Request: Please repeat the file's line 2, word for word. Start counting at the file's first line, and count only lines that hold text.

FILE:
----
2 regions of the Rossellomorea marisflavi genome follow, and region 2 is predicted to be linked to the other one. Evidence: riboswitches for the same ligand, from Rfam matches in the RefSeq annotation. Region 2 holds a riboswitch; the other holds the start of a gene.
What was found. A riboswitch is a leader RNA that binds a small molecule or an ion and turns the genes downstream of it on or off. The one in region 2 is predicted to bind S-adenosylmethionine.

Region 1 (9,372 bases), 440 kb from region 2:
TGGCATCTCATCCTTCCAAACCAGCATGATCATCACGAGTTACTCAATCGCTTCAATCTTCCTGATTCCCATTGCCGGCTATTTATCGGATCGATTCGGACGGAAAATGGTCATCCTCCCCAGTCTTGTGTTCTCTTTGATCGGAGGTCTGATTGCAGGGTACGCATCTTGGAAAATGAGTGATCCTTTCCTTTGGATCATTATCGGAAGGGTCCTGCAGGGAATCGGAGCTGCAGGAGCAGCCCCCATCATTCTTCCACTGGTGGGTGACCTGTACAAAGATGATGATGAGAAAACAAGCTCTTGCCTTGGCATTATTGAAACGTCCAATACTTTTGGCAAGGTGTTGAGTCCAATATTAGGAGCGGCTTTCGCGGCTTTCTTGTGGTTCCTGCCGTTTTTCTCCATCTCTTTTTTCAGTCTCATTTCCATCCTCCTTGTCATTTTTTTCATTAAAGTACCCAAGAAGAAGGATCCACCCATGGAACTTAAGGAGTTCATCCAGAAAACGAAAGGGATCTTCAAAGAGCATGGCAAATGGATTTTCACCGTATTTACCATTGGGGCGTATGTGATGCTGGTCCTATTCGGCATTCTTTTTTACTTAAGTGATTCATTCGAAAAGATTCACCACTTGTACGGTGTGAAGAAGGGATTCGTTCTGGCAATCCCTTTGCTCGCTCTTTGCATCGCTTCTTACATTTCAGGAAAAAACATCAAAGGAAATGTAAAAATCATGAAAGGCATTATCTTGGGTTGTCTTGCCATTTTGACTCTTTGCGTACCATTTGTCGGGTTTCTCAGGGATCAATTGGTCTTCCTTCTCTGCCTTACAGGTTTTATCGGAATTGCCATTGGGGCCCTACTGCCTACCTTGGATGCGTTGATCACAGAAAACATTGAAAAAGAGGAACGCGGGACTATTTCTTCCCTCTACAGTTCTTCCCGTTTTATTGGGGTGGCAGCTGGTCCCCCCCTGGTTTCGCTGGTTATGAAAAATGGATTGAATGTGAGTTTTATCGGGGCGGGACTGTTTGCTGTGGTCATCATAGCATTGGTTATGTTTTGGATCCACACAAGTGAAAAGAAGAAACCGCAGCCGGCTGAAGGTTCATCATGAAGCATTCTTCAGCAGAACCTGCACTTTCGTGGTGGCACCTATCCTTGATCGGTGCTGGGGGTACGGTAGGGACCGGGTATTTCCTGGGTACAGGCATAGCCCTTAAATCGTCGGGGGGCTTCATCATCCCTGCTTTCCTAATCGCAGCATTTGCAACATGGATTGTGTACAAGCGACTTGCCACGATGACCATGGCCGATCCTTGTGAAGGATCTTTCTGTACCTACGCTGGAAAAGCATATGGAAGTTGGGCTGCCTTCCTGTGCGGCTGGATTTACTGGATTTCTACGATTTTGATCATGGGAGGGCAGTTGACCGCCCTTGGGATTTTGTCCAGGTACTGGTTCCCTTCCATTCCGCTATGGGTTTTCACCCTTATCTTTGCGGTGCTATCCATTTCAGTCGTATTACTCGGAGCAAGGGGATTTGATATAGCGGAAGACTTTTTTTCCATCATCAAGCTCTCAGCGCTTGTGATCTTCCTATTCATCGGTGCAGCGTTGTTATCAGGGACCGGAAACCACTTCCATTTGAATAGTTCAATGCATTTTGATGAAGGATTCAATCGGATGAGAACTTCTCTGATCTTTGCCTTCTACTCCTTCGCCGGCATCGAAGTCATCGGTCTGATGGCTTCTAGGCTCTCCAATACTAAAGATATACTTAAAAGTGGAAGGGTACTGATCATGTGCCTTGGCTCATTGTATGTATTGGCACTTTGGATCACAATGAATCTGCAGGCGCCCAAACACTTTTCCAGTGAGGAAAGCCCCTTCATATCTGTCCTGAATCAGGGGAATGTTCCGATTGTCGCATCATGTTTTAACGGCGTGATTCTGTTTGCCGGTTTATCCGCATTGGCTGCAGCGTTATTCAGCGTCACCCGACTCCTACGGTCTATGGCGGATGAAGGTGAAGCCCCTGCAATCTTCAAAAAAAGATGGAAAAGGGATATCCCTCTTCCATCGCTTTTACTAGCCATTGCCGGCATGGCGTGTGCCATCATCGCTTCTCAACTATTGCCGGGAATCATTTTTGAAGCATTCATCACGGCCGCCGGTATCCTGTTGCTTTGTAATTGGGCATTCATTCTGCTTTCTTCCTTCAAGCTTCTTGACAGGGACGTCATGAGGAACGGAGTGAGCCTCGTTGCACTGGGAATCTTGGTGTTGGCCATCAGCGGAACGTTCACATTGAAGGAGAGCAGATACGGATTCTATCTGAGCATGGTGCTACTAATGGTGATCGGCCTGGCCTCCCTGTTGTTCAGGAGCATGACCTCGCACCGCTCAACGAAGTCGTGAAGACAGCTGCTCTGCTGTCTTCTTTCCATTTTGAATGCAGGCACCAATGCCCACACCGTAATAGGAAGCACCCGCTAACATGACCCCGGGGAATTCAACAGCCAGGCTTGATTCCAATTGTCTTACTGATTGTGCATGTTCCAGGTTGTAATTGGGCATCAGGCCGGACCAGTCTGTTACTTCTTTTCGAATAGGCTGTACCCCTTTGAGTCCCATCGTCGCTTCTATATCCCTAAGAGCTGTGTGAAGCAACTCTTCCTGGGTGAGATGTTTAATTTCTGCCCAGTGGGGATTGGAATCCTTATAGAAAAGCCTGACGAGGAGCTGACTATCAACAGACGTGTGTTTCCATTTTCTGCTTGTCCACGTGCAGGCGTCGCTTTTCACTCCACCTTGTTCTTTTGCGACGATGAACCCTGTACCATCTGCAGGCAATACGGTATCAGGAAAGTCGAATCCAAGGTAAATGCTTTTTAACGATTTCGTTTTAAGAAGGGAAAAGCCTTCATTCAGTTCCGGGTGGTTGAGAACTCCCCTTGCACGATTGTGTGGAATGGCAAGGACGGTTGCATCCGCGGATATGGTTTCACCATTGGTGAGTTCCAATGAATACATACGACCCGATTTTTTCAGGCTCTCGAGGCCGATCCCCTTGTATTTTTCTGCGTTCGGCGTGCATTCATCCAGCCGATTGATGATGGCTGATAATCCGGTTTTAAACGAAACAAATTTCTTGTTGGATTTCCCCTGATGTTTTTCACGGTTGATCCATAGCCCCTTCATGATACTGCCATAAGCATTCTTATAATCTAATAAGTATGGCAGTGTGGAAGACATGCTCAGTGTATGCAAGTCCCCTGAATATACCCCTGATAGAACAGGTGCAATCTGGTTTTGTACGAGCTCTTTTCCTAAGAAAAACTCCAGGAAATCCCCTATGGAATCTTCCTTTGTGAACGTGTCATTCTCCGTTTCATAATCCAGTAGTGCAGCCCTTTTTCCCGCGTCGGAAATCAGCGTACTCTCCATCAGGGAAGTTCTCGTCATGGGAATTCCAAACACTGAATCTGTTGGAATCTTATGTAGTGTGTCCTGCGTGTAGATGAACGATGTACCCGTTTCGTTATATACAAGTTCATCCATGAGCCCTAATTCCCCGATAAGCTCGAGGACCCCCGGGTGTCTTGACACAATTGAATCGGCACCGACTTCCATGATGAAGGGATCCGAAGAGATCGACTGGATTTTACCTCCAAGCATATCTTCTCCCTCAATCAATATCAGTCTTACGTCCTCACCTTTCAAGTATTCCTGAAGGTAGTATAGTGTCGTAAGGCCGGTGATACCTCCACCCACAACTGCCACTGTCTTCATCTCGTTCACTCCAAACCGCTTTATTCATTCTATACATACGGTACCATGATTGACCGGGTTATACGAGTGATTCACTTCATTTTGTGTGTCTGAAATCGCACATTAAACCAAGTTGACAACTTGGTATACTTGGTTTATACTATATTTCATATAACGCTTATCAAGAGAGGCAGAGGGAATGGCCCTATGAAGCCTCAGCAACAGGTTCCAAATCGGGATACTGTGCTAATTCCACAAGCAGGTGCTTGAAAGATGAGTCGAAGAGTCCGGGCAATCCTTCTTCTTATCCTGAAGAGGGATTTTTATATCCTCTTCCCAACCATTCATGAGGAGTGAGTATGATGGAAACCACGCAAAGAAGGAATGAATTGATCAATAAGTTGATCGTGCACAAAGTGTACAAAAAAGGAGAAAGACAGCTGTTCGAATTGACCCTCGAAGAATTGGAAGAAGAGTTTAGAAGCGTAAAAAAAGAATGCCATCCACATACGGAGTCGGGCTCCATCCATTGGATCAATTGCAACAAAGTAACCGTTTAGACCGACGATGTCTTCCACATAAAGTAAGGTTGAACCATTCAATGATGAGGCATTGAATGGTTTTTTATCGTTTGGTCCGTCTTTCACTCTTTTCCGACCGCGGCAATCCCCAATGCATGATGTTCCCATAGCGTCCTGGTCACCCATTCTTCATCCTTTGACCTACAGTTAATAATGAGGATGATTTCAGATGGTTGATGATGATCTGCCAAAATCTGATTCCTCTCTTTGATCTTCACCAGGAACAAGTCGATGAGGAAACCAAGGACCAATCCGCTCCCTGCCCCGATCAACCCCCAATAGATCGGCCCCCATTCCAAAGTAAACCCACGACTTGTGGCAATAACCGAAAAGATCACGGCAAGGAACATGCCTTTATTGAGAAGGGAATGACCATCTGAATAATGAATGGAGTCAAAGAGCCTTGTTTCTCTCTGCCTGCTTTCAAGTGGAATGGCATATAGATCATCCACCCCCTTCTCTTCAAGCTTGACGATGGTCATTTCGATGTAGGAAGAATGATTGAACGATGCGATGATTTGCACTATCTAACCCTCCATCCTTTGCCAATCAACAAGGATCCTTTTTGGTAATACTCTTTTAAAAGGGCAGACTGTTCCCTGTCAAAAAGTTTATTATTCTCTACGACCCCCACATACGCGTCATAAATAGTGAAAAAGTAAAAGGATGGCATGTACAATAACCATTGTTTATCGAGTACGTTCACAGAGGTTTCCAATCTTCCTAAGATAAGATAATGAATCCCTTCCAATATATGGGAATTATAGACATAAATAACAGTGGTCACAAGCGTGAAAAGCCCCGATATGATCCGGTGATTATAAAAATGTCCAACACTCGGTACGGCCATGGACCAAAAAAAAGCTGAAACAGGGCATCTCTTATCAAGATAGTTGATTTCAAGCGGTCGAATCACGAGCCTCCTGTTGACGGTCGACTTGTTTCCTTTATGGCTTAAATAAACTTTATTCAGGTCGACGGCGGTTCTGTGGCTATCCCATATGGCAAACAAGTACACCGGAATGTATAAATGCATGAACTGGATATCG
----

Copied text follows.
What was found. A riboswitch is a leader RNA that binds a small molecule or an ion and turns the genes downstream of it on or off. The one in region 2 is predicted to bind S-adenosylmethionine.